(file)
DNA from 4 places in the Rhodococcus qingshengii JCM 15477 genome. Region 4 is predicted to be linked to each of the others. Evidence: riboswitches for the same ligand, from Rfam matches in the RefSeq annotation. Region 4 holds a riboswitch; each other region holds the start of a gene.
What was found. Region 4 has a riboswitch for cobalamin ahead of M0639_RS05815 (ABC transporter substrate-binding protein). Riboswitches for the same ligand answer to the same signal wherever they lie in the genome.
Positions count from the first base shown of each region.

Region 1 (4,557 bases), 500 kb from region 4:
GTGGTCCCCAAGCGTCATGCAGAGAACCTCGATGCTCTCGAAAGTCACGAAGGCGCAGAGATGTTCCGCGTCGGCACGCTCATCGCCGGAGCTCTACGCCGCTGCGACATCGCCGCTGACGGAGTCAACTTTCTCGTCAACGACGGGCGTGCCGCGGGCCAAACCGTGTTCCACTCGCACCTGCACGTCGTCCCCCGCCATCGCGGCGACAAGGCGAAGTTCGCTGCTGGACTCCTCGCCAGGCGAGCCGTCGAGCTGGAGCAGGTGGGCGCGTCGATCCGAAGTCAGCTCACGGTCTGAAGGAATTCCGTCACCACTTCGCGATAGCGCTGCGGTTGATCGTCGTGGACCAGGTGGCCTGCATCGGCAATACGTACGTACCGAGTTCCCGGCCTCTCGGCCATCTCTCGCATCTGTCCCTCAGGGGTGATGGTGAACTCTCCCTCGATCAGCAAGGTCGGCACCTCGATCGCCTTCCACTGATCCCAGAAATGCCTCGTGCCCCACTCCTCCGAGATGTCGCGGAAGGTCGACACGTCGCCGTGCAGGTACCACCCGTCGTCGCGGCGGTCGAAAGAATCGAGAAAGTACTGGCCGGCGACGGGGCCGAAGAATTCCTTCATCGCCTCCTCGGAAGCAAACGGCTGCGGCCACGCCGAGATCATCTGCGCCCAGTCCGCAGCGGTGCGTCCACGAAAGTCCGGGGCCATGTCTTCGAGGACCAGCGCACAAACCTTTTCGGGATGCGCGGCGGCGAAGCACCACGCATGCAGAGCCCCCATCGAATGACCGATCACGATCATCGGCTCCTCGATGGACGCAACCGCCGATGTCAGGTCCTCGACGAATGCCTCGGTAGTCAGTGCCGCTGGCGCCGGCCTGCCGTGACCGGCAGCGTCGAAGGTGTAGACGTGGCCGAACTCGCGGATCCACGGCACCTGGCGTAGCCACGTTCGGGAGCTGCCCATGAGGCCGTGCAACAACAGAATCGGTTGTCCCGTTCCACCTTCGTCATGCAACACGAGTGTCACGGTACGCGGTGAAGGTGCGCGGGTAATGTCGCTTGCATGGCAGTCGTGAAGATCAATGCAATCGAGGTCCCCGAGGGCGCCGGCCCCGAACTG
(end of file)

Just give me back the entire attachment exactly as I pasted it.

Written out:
DNA from 4 places in the Rhodococcus qingshengii JCM 15477 genome. Region 4 is predicted to be linked to each of the others. Evidence: riboswitches for the same ligand, from Rfam matches in the RefSeq annotation. Region 4 holds a riboswitch; each other region holds the start of a gene.
What was found. Region 4 has a riboswitch for cobalamin ahead of M0639_RS05815 (ABC transporter substrate-binding protein). Riboswitches for the same ligand answer to the same signal wherever they lie in the genome.
Positions count from the first base shown of each region.

Region 1 (4,557 bases), 500 kb from region 4:
GTGGTCCCCAAGCGTCATGCAGAGAACCTCGATGCTCTCGAAAGTCACGAAGGCGCAGAGATGTTCCGCGTCGGCACGCTCATCGCCGGAGCTCTACGCCGCTGCGACATCGCCGCTGACGGAGTCAACTTTCTCGTCAACGACGGGCGTGCCGCGGGCCAAACCGTGTTCCACTCGCACCTGCACGTCGTCCCCCGCCATCGCGGCGACAAGGCGAAGTTCGCTGCTGGACTCCTCGCCAGGCGAGCCGTCGAGCTGGAGCAGGTGGGCGCGTCGATCCGAAGTCAGCTCACGGTCTGAAGGAATTCCGTCACCACTTCGCGATAGCGCTGCGGTTGATCGTCGTGGACCAGGTGGCCTGCATCGGCAATACGTACGTACCGAGTTCCCGGCCTCTCGGCCATCTCTCGCATCTGTCCCTCAGGGGTGATGGTGAACTCTCCCTCGATCAGCAAGGTCGGCACCTCGATCGCCTTCCACTGATCCCAGAAATGCCTCGTGCCCCACTCCTCCGAGATGTCGCGGAAGGTCGACACGTCGCCGTGCAGGTACCACCCGTCGTCGCGGCGGTCGAAAGAATCGAGAAAGTACTGGCCGGCGACGGGGCCGAAGAATTCCTTCATCGCCTCCTCGGAAGCAAACGGCTGCGGCCACGCCGAGATCATCTGCGCCCAGTCCGCAGCGGTGCGTCCACGAAAGTCCGGGGCCATGTCTTCGAGGACCAGCGCACAAACCTTTTCGGGATGCGCGGCGGCGAAGCACCACGCATGCAGAGCCCCCATCGAATGACCGATCACGATCATCGGCTCCTCGATGGACGCAACCGCCGATGTCAGGTCCTCGACGAATGCCTCGGTAGTCAGTGCCGCTGGCGCCGGCCTGCCGTGACCGGCAGCGTCGAAGGTGTAGACGTGGCCGAACTCGCGGATCCACGGCACCTGGCGTAGCCACGTTCGGGAGCTGCCCATGAGGCCGTGCAACAACAGAATCGGTTGTCCCGTTCCACCTTCGTCATGCAACACGAGTGTCACGGTACGCGGTGAAGGTGCGCGGGTAATGTCGCTTGCATGGCAGTCGTGAAGATCAATGCAATCGAGGTCCCCGAGGGCGCCGGCCCCGAACTG